Series B, Series C & Beyond

Once you’ve got some momentum turning your business idea into a reality, the worst thing that can happen is to run out of money. That’s why many startups turn to venture capital financing through Series B, Series C, and later rounds. In these later stage venture capital rounds, you may have experience dealing with the legal and financial aspects of venture capital financing, but that does not mean you don’t still need accurate disclosures, carefully drafted contracts, and the help of an experienced lawyer. Priori can help you find a startup and financing attorney who specifically focuses on Series B, Series C, and beyond.

About Financing Rounds Beyond Series A

Series A financing rounds set the tone for succeeding rounds and give you the capital to get your business off the ground. Series B, Series C and later rounds, however, are just as important for many growing startups. B rounds, C rounds, and onward financing rounds are dedicated to building and scaling the business model for already established, albeit young, startups. If your company has yet to truly establish a foothold in the market or figure out a clear product and market niche, you may not be ready for a new venture capital round.

Series B

Series B is known as the “building” round. By Series B round financing, you generally are focusing on increasing your business’s success by scaling your business model, expanding your user base, or otherwise increasing your company’s reach in the niche you have already established. Series B financing is generally the first time your startup will be looking for capital intended for growth beyond development.

Series C

Series C is typically only available to fund large growth. You are scaling the business in a much bigger way by perfecting your core business and significantly widening your market share. C rounds inject capital into businesses that are already growing fast, sometimes even by financing mergers and acquisitions. Typically, investors at this stage expect to see a large return on investment, but there is less risk involved, so you may be asked to give away fewer shares for the funds you are trying to raise.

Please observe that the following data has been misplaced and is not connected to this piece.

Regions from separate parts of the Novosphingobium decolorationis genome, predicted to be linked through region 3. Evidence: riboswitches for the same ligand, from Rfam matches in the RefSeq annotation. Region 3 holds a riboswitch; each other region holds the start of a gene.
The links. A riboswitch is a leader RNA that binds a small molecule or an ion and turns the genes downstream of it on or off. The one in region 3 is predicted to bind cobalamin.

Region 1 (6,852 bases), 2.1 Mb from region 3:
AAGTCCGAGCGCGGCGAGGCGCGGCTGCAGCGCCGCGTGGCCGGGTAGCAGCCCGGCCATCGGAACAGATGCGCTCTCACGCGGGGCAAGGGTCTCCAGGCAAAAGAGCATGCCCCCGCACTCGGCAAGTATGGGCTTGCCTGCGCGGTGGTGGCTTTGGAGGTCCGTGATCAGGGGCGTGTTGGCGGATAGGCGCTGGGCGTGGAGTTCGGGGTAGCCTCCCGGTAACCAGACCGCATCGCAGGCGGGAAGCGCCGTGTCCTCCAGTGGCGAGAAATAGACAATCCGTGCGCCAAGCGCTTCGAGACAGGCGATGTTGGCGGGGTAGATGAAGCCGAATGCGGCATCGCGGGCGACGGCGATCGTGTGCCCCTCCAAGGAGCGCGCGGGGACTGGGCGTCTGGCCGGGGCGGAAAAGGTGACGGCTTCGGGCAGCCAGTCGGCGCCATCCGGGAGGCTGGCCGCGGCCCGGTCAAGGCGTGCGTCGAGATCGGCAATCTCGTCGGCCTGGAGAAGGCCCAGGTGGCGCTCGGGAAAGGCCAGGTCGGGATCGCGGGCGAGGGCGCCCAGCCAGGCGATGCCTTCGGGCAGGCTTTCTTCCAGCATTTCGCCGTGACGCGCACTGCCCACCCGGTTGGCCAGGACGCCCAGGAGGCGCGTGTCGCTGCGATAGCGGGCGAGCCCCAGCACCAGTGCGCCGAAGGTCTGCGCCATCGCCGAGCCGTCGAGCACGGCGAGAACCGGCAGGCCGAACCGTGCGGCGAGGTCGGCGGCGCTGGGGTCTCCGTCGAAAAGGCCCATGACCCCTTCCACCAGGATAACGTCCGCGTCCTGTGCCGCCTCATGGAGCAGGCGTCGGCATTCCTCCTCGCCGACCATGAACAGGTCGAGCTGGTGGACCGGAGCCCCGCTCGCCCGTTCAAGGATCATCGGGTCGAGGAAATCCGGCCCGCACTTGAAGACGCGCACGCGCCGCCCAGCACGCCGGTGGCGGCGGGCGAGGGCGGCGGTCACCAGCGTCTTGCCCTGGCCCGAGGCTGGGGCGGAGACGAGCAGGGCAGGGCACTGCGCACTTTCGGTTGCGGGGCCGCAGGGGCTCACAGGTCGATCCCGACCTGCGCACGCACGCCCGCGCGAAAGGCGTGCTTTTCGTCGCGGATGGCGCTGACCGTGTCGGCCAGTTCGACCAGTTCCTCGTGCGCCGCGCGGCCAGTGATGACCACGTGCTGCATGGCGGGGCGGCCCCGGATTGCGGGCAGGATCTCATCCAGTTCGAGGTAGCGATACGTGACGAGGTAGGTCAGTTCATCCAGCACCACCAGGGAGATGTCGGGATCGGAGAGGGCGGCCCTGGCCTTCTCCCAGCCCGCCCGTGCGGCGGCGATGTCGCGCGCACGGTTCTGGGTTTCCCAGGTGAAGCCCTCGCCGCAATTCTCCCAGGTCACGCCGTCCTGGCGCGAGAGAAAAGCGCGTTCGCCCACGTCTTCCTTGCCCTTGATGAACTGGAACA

Making Your Way through the Venture Capital Alphabet to an IPO

Not every startup will make it to D rounds or E rounds, but some startups will work their way significantly through the venture capital alphabet. The end goal of most startups is to go public through an IPO. Most startups will hit this point somewhere after a C round infusion of capital, but if you are continuing to grow at a desirable rate, you can continue participating in venture capital rounds as long as you want.

Contracts in Series B, C, and Beyond

The contracts necessary for Series B, Series C and beyond are much the same as they would be for Series A investment. That said, it is just as vital to have all disclosures and legal paperwork vetted by an experienced corporate attorney. Any mistakes in later rounds can be devastating, as they could create liabilities and even risk your company’s chances at a successful IPO.

FAQ

What is the difference between Series A financing rounds and Series B rounds and beyond?

While A rounds are intended to establish your business model, B rounds, C rounds and so forth are generally aimed at growing and scaling a business model that is already established and functioning.

Why is Series B financing so difficult to obtain?

When you are attempting to secure seed round financing or Series A capital, it’s all about the promise and potential of your idea. Series B, on the other hand, is based on business realities, such as income, assets, growth, and market share. That promise has to be met with hard numbers and projections proving your idea.

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